Viamede Resort & Spa is on Stoney Lake in the Kawarthas, two hours north east of Toronto. It has all you would expect from an Ontario resort in winter: pond skating, great cross- country skiing, snowtubing , tobogganing and wildlife viewing. A New Year’s Eve dinner and dance is $129 per couple. Add an overnight in one of the main lodge’s rooms for $285 a couple. Applicable taxes and service charges are extra. Stay two nights and the resort will throw in a $25 spa coupon that can be used towards a spa treatment of your choice. For couples traveling together or even a family of four, Viamede has cottages rentals. I looked into what a deluxe two bedroom would cost. These are equipped with a full kitchen, electric fireplace, and two baths, including a jacuzzi. A New Year’s Eve package in a deluxe two bedroom includes two nights’ accommodation, breakfast daily, the New Year’s dinner and dance, and a New Year’s Day brunch. It is priced at $770 a cottage.  Gratuities and taxes are extra and a two night minimum is required.

Gananoque Inn from the St. Lawrence River

View of the Gananoque Inn from the St. Lawrence River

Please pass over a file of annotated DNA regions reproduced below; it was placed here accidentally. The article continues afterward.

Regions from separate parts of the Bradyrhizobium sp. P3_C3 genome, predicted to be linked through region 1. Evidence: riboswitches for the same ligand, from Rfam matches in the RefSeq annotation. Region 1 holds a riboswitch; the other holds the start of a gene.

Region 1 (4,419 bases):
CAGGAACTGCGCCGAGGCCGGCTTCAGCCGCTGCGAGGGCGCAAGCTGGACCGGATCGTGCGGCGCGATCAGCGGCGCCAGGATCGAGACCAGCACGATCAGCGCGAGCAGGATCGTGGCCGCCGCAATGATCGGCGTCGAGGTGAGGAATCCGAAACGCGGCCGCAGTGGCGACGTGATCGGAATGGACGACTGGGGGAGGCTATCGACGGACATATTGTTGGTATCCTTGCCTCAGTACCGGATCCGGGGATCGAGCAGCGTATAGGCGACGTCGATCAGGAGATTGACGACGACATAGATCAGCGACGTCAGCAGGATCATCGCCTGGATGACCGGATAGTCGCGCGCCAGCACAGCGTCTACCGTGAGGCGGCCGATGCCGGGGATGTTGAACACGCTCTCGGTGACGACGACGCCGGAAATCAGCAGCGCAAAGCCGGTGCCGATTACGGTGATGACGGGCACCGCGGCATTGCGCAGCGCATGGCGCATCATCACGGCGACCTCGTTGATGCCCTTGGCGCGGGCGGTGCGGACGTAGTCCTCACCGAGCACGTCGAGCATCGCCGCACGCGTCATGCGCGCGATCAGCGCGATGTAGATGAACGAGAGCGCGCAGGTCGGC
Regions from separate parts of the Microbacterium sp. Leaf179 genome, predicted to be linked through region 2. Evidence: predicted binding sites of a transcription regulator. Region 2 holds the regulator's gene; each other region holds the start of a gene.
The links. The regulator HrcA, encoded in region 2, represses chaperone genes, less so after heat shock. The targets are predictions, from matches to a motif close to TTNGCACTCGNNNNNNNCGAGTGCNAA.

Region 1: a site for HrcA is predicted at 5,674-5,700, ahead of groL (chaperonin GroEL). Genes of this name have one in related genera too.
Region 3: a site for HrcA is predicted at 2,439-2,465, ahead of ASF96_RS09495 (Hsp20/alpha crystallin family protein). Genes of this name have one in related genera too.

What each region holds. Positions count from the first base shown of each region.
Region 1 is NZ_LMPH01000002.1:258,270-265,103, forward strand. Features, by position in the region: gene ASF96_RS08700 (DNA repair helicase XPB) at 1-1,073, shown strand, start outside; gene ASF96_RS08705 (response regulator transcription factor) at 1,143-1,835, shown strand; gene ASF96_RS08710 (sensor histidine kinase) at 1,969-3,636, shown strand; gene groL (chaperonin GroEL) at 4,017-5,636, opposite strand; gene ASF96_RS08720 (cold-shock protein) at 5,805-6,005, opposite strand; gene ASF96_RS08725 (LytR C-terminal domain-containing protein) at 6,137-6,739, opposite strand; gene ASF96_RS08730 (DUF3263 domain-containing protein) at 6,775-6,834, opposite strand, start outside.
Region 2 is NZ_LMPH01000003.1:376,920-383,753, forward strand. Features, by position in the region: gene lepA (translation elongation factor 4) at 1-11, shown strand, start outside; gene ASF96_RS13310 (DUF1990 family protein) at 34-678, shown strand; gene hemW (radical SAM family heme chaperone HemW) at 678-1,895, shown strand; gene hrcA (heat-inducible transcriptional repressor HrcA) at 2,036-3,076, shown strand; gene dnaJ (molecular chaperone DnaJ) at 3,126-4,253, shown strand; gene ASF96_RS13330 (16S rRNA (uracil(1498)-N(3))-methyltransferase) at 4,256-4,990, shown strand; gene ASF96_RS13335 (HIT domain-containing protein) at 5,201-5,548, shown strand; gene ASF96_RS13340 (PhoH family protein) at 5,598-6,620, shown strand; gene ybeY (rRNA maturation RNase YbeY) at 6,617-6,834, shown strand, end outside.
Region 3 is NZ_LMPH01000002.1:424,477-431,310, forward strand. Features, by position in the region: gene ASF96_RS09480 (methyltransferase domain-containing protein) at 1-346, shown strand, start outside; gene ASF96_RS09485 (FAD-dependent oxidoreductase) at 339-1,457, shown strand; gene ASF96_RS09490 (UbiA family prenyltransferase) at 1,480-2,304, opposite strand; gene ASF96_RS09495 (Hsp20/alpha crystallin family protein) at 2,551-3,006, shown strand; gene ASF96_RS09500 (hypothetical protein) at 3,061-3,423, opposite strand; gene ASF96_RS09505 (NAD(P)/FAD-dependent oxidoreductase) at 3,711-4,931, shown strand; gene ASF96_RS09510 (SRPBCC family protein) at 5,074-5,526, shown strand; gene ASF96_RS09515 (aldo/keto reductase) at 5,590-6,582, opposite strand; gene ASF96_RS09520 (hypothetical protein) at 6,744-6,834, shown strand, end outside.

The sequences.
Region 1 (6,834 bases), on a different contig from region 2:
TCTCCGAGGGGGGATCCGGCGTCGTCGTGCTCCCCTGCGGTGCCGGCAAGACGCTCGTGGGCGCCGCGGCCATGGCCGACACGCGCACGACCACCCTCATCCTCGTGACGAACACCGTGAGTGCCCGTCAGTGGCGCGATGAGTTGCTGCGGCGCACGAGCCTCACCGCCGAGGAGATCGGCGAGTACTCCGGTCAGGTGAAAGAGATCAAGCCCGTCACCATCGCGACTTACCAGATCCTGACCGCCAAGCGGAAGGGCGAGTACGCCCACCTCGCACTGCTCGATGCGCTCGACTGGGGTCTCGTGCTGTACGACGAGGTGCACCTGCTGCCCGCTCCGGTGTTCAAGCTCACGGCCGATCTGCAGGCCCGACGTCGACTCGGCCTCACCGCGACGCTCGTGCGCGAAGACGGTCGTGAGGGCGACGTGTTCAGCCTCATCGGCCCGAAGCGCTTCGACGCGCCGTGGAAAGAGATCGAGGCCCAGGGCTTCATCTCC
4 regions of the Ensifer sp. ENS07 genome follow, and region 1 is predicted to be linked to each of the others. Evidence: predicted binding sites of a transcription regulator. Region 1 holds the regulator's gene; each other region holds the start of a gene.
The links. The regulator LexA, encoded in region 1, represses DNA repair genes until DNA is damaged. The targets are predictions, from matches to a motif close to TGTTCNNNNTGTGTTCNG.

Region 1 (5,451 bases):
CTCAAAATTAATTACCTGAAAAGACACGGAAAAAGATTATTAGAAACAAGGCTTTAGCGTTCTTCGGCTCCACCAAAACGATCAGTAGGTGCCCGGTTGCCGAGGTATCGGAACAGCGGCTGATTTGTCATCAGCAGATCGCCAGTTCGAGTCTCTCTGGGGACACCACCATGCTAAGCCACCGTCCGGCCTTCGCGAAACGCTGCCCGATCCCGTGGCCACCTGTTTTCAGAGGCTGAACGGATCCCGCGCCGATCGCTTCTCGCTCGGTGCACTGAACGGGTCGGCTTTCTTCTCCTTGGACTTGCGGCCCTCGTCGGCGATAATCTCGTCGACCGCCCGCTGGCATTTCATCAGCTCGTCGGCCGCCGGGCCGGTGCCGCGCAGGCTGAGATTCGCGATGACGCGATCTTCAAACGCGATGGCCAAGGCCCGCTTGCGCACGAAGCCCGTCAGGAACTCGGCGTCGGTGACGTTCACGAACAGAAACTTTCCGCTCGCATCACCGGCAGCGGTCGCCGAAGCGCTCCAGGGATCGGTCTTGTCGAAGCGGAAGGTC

The Thousand Islands are in the St. Lawrence River which straddles the international border between Canada and the United States. On the south side of the St. Lawrence is New York State and on the north side is the Province of Ontario. Picturesque and close to New York City, Montreal and Toronto, the Thousand Islands have attracted travelers for over a century. In the heart of the islands, you’ll find the resort town of Gananoque, Ontario, and the Gananoque Inn. The inn first opened in 1896. I stayed here with a BBC film crew and blogged about it. Muskie Jake’s, the inn pub, has a great atmosphere and while I haven’t eaten at Watermark, the inn’s fine dining restaurant, I hear it’s good and I know it has a fabulous river view. There’s also a nice spa. A one night New Year’s package here includes sparkling wine, chocolates, a four-course gourmet dinner at Watermark, breakfast, and a late check out. Rates are per couple and start at $275. Taxes and gratuities are extra.